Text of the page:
One figure which has remained shrouded in mystery throughout the golden age run of the Marvel Family books is the shadowy figure which lures Billy into the magic subway car, depositing the boy in the hall of the mighty wizard.

Obviously, this figure is some entity, shade or spirit in the service of Shazam, but who? And why? He goes as far as to accompany Billy to the immediate presence of the Wizard before he unceremoniously disappears between panels, effectively vanishing forever without further explanation.

Personally, I think the shadowy figure is Captain Marvel. This is what Captain Marvel is without Billy’s imagination and courageous spirit to give him form and direction, without Billy’s wit to give him a personality, and without Billy’s presence to give him a likeness. The shadowy figure is some immaterial revenant in the service of the Wizard, embodying the contract and the power Shazam has wrangled from six great heroes and gods of history, just waiting to be put into service.

There’s only one of these shadowy figures (that we’ve ever seen), so only Billy – Shazam’s current champion – gets him. Everyone else gets what Teth-Adam had, powers and vitality in their existing form. The Lieutenants, by the aforementioned bureaucratic error, get the cosmetic appearance of Cap’s unique form, but not the specifics.

So Cap and Billy are different people, and are transformed back and forth as well. Fairy tale logic, works just fine to my mind.

But who is Captain Marvel?

I have another favorite story from the era, The Son of Shazam. A clever magician uses stage magic to convince Captain Marvel that he is “Shazam Jr,” and orders the World’s Mightiest Mortal to go about on all sorts of money-making errands for him. At one point, Cap – riddled with suspicion over the atypically greedy antics of the alleged offspring of his kind and generous master – flies to the Rock of Eternity. There, he asks the old Wizard if Shazam has a son, and Shazam replies that he does. Cap flies off before hearing the full reply.

In the final panel of the story, the spirit of the Wizard clarifies the information – “You are my son, Captain Marvel!”

Now, obviously, this was meant to be read as an expression of paternal affection. Or … could Captain Marvel – which is to say, the shadowy figure which served Shazam, the formless shade who brought Billy to the Wizard and then was transformed himself into Captain Marvel – actually be the old Wizard’s immediate offspring? Was Shazam speaking literally?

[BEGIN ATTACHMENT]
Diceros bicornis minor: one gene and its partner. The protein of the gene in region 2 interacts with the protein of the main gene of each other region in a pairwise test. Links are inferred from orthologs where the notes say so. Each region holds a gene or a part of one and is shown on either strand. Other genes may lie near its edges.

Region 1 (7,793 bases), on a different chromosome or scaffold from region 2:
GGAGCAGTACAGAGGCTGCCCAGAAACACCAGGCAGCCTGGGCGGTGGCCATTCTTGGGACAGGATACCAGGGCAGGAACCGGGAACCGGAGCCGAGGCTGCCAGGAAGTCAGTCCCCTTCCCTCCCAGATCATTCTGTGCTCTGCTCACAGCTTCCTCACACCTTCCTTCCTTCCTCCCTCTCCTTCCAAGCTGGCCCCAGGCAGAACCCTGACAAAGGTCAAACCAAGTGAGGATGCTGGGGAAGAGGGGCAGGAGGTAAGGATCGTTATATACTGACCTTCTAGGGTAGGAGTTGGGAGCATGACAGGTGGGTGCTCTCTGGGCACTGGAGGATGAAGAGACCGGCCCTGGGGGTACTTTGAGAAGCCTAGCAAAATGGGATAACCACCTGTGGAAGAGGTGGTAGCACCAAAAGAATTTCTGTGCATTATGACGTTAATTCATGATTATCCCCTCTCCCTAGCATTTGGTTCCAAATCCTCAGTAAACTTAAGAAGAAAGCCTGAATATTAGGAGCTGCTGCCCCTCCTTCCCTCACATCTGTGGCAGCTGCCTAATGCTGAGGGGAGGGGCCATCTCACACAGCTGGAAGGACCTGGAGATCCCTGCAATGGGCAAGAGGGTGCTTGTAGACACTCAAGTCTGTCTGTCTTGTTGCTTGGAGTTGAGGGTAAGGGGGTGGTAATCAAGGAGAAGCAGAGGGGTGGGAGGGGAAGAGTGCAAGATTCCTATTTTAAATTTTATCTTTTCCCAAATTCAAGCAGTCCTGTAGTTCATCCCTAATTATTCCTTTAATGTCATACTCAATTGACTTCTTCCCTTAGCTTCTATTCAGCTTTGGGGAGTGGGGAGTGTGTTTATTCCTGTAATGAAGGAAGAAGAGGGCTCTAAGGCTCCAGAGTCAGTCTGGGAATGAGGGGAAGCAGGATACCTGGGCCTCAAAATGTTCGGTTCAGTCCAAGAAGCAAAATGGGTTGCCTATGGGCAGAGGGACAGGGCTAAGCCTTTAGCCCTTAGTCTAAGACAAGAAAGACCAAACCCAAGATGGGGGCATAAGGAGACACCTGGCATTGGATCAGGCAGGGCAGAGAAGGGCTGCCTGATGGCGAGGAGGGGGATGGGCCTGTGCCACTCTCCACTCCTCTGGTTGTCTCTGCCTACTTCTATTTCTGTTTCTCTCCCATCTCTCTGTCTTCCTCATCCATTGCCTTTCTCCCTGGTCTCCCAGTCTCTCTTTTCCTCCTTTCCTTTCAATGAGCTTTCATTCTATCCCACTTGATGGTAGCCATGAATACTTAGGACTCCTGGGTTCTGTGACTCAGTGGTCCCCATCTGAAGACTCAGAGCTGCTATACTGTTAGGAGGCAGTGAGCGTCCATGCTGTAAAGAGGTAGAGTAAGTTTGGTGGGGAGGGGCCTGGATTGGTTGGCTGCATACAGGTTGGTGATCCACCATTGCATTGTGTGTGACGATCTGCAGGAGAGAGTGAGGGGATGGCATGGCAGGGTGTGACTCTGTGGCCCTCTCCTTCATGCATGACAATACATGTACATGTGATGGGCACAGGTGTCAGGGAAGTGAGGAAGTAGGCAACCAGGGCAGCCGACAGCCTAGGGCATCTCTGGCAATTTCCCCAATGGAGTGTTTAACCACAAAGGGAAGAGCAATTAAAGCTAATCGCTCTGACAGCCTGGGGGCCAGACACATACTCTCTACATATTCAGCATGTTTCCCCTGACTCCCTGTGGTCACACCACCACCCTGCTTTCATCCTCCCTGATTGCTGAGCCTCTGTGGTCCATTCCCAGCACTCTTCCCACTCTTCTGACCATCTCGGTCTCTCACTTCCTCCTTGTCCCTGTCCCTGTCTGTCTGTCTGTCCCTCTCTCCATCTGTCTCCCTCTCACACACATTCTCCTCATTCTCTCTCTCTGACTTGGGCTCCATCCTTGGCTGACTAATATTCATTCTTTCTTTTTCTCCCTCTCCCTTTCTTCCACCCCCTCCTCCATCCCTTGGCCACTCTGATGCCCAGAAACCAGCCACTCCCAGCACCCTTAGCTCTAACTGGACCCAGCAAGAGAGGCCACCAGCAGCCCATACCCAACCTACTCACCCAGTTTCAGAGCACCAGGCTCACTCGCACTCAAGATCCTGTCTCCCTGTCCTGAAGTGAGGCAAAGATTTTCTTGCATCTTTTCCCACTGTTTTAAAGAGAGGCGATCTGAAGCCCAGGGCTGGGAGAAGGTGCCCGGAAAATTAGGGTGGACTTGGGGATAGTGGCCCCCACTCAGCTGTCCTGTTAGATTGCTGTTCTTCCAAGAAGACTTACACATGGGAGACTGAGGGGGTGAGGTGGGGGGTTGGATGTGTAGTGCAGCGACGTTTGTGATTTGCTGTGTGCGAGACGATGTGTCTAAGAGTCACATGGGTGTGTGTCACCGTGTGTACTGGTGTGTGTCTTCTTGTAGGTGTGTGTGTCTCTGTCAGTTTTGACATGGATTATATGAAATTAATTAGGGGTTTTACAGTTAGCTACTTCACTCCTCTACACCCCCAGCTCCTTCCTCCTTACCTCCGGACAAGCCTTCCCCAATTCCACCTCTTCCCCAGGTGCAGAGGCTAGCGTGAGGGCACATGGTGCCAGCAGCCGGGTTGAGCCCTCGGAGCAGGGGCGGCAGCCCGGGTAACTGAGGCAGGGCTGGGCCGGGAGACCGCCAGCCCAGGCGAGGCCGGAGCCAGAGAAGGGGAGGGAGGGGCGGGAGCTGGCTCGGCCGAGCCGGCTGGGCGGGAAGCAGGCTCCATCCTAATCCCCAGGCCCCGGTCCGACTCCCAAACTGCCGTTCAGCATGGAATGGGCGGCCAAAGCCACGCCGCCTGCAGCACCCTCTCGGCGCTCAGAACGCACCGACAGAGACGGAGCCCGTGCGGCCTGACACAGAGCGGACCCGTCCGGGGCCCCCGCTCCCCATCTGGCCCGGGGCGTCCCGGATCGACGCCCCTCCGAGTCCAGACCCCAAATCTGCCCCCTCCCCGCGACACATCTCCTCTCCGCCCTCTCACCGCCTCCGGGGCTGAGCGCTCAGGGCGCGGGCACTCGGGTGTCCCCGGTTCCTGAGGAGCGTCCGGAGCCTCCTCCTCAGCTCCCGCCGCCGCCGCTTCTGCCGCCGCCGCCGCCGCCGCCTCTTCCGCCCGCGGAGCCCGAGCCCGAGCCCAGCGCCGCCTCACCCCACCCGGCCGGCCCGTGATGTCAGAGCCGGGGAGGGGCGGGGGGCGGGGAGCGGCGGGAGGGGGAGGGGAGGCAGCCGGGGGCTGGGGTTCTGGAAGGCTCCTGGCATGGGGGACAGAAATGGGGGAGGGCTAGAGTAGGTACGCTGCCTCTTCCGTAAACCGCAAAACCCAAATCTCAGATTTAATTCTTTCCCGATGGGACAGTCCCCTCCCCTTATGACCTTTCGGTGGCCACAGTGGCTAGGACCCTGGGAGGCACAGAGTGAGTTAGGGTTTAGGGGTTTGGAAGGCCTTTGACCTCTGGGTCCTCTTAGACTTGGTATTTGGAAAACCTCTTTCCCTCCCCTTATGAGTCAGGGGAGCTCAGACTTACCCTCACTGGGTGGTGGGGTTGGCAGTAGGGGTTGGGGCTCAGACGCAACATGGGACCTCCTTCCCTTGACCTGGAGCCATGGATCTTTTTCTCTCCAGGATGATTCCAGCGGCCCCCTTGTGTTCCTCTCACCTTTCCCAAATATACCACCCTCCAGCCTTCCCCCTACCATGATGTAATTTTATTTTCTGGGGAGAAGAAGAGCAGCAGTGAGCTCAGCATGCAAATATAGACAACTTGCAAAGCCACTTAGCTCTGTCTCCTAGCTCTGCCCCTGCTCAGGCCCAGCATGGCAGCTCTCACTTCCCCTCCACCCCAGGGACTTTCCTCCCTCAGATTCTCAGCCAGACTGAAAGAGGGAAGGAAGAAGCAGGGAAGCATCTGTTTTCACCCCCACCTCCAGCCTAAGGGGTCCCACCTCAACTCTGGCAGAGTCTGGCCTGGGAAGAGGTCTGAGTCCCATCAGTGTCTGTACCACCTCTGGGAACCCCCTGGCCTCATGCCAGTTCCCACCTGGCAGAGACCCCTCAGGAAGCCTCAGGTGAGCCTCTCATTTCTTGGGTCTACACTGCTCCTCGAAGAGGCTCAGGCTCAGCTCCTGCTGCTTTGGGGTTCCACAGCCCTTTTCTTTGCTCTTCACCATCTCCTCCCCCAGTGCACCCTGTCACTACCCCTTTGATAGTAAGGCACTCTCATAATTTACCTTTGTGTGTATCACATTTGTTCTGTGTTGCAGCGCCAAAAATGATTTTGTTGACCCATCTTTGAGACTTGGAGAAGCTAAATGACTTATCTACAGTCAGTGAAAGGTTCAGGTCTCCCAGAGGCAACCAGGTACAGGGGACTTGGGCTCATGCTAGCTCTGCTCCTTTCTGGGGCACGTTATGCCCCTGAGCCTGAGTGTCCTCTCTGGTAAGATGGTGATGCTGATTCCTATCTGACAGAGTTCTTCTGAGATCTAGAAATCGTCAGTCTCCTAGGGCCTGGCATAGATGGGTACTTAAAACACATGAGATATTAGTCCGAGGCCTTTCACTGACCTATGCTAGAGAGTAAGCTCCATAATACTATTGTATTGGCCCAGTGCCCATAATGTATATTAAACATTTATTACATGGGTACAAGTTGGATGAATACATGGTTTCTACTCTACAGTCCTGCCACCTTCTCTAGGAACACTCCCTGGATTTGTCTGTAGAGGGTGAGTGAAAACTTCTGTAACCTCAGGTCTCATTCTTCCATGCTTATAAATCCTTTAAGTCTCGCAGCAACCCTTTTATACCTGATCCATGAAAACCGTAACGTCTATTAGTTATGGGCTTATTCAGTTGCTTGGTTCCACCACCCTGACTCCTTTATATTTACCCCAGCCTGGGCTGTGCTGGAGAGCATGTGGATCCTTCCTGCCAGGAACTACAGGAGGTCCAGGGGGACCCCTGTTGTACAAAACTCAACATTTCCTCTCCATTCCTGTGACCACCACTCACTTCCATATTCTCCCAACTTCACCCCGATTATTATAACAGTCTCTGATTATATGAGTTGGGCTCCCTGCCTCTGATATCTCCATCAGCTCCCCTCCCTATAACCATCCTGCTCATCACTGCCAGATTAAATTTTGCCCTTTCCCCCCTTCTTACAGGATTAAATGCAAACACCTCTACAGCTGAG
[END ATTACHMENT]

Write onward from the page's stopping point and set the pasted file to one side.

I like to imagine this version of the story (even though this particular element is assembled from whole cloth) because it has a mythological and fairy tale feel to it. Shazam has a son, a brave and noble son who serves his father faithfully. His son is, at some point, killed – by treachery? In defense of right? In some sort of noble sacrifice? It’ll be good, whatever it was – and the powerful wizard is left with only his memories.

So Shazam descends to the afterlife to see his son one last time – possibly to rescue him from eternity. He meets, on his journeys, six gods and heroes of legend. He bargains with each of these mighty figures for some boon to give his son back the qualities he possessed in life; great courage, great stamina, fleetness and strength, wisdom and righteous power.  

But, even though he acquires these boons, he neglects to secure the return of his son’s physical body. It never occurs to him, or he fails a vital challenge, or perhaps the acquisition of a new physical form is the greatest of the Wizard’s seven labors, and takes centuries.

In the interim, his son attends to him only as a phantom, a shadow of his former self. This leads Shazam on a quest covering millennia in hopes of finding a new champion who embodies all the virtues needed to give his son life once again.

And then, with one magic word, there’s Billy Batson, and the rest is history.

So that’s my take on it, I find it a nice, neat, poignant little narrative which ties up a loose end or two. Your mileage, as I said earlier, is very much welcome to vary. Hope you liked it, Benito ::kisses fingers, points them to heaven:: you’re partying with the angels now, dude!

(PS Benito is not dead).

I think the biggest thing that pisses me off about straight people is that some of them truly believe LGBT people didn’t exist before it was “mainstream and cool”.

They actually believe that you can’t be gay, trans, Bi, or any of the other orientations if you lived in any time before 2010 or even 1980.

It just adds onto their moronic idea that it’s a choice and that LGBT people don’t identify as straight because they wanna be “cool and relevant”

JIB 7 - Jensen & Misha Panel - Part 1 - Before the questions
Jensen and Misha panel at Jus In Bello 7 on Sunday May 22nd 2016

J: “How–  by the way uhmm, sore? At all?
M: “Sore?”
J: “Sore.”
M: “Am I sore?”
J: “Sore.”
M: “Well, after my panel with Jared, yeah.”
*audience cheers
M: “I’m sorry, you were talking about the bike riding.”
J: “No no, I was actually talking about what just happened.” *points at backstage and grins 
*Misha ignores and quickly proceeds to talk about the mishalecki panel and the bicycling instead 

Why is no one talking about Jensen’s response!?! What is he refering to?

ANBU Legacy Gets a Certified Medic

Mega congratulations to our own @saunterleftside, who has spent the last several months taking an EMT course. He passed the class with flying colors, passed his national exam last night, and he is CERTIFIED as an EMT!

Although we will continue to attempt a policy of not breaking ourselves *ahem. shifty eyes* (look, I said attempt) we are delighted to have someone on staff who can properly assess altered consciousness, manage profuse bleeding, bandage an impalement for transport, splint a fracture, immobilize someone to a backboard, and perform CPR.

But mostly we’re proud of him! Congratulations, DK!